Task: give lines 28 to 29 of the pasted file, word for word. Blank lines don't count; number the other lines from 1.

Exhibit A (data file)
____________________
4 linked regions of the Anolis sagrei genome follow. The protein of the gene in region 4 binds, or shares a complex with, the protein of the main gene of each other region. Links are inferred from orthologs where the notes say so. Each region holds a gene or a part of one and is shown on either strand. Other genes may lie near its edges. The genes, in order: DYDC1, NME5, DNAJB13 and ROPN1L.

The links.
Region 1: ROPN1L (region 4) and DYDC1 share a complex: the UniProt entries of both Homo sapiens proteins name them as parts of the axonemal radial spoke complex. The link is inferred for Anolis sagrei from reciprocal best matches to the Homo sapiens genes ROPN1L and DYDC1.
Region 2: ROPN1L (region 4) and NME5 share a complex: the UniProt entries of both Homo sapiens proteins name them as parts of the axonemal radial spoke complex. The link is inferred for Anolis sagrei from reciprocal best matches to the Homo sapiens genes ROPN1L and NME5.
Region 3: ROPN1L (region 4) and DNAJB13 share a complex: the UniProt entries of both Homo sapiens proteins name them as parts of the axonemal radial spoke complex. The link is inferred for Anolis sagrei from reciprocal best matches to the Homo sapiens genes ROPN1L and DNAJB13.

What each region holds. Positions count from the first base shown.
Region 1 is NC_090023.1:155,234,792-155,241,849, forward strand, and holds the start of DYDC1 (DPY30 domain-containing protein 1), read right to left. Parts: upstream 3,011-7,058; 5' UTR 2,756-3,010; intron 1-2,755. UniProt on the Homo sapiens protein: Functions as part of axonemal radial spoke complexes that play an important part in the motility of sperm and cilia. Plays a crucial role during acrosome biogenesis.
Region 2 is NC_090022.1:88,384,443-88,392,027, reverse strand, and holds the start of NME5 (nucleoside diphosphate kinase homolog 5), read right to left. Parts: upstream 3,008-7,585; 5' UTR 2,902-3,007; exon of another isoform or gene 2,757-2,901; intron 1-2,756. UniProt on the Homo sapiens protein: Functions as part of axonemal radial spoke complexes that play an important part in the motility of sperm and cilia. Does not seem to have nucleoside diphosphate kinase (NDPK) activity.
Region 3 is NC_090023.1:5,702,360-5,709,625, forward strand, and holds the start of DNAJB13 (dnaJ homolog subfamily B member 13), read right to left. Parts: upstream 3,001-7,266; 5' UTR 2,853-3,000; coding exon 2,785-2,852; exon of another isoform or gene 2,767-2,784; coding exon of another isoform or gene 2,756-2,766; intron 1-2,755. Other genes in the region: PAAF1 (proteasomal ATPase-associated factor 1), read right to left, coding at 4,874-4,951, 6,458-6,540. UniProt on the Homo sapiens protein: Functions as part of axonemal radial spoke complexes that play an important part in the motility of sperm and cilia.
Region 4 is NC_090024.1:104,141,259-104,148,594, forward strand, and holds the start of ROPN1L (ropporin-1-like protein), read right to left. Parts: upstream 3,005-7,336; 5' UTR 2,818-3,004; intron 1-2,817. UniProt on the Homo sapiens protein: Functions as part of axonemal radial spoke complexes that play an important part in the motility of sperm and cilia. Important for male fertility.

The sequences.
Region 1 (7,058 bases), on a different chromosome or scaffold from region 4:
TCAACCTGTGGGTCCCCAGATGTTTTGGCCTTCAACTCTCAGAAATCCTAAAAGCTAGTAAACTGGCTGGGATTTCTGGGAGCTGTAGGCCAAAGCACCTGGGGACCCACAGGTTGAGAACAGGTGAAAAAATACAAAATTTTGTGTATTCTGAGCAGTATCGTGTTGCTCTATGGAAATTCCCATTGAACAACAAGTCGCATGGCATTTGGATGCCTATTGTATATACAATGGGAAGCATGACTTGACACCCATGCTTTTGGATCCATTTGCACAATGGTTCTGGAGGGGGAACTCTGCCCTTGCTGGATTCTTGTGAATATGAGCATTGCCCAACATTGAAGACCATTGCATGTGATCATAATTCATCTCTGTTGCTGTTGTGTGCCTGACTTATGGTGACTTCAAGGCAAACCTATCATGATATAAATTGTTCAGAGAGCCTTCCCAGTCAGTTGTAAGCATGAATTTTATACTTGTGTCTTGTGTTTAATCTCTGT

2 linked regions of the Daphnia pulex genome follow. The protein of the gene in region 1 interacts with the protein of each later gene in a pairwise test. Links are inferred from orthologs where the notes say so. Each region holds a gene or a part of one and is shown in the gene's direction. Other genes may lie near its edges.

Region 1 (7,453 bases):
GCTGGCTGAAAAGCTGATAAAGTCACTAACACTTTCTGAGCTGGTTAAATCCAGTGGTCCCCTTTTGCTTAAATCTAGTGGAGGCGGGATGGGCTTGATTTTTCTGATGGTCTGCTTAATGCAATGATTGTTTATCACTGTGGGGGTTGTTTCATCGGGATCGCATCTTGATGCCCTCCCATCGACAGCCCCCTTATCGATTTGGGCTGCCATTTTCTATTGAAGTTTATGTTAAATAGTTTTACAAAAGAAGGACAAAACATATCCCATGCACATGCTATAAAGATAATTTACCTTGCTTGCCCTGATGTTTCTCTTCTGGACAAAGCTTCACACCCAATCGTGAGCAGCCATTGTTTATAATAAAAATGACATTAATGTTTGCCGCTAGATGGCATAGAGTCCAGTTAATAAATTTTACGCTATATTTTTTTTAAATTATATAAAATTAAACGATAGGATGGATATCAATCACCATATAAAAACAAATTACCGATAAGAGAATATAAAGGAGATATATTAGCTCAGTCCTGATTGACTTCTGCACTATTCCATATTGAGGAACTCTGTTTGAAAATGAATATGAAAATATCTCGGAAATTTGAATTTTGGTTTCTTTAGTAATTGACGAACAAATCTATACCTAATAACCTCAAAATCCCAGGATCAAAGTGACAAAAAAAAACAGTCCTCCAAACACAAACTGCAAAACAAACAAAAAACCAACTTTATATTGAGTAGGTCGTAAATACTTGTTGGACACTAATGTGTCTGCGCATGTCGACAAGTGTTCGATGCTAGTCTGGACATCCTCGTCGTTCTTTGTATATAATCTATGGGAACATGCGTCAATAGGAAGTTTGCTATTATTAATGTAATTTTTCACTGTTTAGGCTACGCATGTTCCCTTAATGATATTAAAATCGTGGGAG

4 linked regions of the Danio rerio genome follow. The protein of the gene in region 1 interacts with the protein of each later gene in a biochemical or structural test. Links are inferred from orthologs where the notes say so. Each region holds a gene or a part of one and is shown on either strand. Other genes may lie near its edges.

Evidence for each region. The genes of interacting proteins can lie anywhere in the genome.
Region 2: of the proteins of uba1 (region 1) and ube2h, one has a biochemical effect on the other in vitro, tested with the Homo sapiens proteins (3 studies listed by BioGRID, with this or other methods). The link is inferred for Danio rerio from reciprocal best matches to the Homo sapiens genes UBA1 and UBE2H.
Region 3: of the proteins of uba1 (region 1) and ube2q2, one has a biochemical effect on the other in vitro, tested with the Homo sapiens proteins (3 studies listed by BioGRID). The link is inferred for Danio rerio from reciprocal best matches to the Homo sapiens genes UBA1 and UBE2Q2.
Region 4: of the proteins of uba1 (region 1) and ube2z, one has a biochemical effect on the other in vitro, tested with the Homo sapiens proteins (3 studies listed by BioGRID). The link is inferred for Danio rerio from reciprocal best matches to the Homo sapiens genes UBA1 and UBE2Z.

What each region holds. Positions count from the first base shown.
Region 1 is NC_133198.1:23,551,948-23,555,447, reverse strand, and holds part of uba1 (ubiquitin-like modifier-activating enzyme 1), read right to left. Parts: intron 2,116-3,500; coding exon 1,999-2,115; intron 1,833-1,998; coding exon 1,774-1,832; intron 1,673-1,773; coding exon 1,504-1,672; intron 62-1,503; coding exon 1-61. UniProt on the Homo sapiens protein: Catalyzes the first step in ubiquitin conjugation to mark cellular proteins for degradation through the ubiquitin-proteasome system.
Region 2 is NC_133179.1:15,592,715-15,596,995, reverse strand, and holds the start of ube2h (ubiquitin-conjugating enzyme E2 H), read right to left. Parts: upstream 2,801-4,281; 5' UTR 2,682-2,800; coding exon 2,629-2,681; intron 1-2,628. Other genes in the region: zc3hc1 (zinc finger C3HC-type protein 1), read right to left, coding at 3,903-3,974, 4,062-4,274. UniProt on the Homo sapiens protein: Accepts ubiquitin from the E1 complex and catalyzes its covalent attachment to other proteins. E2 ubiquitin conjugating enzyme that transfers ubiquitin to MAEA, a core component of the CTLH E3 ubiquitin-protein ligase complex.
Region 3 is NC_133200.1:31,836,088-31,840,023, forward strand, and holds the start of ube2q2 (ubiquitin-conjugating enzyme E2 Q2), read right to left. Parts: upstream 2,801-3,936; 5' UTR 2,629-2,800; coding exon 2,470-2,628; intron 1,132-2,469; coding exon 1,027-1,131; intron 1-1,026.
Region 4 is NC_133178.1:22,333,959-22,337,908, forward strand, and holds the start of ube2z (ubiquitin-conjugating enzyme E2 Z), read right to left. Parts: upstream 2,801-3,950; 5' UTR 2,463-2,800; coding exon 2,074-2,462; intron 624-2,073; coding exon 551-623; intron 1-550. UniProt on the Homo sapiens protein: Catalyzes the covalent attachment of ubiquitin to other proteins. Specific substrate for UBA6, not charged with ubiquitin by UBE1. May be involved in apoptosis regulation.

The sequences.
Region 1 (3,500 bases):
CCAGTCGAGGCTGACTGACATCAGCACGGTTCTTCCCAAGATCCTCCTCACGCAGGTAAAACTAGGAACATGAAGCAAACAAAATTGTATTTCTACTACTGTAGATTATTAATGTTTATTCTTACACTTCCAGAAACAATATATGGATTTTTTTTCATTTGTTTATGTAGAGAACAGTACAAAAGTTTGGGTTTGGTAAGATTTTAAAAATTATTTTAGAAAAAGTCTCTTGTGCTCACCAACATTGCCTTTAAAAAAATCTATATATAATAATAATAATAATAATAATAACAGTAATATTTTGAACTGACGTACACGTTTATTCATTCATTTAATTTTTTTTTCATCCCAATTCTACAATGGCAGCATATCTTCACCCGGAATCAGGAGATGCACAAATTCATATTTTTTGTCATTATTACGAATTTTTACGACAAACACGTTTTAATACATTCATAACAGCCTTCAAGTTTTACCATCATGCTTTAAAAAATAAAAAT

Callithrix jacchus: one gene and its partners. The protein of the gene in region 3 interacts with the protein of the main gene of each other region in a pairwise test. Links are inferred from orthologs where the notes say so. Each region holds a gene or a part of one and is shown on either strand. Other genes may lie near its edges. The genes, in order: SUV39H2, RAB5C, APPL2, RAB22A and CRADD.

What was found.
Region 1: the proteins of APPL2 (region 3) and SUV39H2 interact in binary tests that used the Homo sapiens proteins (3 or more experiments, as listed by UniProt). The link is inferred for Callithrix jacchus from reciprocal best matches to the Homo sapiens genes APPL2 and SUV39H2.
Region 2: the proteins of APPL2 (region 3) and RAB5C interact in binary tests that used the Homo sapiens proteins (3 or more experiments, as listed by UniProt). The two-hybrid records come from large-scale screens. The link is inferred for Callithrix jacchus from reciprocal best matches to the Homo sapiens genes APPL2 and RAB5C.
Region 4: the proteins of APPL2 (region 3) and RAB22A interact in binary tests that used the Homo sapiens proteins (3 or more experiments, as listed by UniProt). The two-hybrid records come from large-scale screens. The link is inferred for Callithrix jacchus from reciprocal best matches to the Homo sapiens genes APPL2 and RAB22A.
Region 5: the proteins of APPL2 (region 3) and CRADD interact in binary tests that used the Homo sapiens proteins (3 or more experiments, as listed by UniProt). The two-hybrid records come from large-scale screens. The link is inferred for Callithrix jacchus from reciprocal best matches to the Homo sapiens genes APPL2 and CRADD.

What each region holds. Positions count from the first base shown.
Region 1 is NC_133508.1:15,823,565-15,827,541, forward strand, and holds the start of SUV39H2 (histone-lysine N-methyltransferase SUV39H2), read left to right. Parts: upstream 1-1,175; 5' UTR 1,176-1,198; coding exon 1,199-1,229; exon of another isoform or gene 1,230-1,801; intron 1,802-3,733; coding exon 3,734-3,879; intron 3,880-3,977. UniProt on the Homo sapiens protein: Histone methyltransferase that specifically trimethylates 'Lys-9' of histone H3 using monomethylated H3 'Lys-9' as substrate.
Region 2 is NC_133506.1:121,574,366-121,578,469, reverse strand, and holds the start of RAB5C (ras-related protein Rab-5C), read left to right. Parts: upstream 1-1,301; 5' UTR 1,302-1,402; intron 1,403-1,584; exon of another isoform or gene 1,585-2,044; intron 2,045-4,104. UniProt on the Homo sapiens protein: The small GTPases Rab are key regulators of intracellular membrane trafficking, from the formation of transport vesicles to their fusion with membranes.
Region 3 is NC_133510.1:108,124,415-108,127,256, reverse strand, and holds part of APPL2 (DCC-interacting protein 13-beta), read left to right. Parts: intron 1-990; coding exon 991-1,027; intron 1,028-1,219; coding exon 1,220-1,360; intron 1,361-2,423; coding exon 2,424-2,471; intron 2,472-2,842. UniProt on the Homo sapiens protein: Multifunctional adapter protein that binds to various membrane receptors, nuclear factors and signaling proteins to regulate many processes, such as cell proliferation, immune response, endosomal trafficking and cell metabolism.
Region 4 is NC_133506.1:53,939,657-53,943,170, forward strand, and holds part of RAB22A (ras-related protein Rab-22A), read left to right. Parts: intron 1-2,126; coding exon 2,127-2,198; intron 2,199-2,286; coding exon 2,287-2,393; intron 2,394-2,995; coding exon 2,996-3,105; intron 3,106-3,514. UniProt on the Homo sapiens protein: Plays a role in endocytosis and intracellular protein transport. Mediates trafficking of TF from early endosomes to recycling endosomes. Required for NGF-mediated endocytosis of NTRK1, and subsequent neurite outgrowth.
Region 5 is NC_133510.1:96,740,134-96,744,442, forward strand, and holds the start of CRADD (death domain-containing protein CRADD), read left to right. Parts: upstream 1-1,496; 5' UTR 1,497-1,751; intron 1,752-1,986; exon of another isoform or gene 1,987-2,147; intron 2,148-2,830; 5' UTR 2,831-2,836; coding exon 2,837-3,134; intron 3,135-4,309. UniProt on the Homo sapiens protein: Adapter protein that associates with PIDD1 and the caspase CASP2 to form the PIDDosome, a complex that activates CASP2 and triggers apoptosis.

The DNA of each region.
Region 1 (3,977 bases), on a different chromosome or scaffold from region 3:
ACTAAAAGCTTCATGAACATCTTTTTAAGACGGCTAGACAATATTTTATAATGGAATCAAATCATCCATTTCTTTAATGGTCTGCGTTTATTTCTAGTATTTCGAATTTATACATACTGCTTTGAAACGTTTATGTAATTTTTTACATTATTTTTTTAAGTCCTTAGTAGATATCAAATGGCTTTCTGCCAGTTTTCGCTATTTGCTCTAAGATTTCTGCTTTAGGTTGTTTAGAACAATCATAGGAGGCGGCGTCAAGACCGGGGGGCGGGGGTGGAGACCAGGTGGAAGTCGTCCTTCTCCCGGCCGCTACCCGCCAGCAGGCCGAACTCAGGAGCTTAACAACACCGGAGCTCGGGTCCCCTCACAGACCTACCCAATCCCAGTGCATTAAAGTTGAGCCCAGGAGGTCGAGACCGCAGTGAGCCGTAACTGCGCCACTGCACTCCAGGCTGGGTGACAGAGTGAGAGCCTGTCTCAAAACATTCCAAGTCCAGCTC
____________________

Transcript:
Region 1 (3,500 bases):
CCAGTCGAGGCTGACTGACATCAGCACGGTTCTTCCCAAGATCCTCCTCACGCAGGTAAAACTAGGAACATGAAGCAAACAAAATTGTATTTCTACTACTGTAGATTATTAATGTTTATTCTTACACTTCCAGAAACAATATATGGATTTTTTTTCATTTGTTTATGTAGAGAACAGTACAAAAGTTTGGGTTTGGTAAGATTTTAAAAATTATTTTAGAAAAAGTCTCTTGTGCTCACCAACATTGCCTTTAAAAAAATCTATATATAATAATAATAATAATAATAATAACAGTAATATTTTGAACTGACGTACACGTTTATTCATTCATTTAATTTTTTTTTCATCCCAATTCTACAATGGCAGCATATCTTCACCCGGAATCAGGAGATGCACAAATTCATATTTTTTGTCATTATTACGAATTTTTACGACAAACACGTTTTAATACATTCATAACAGCCTTCAAGTTTTACCATCATGCTTTAAAAAATAAAAAT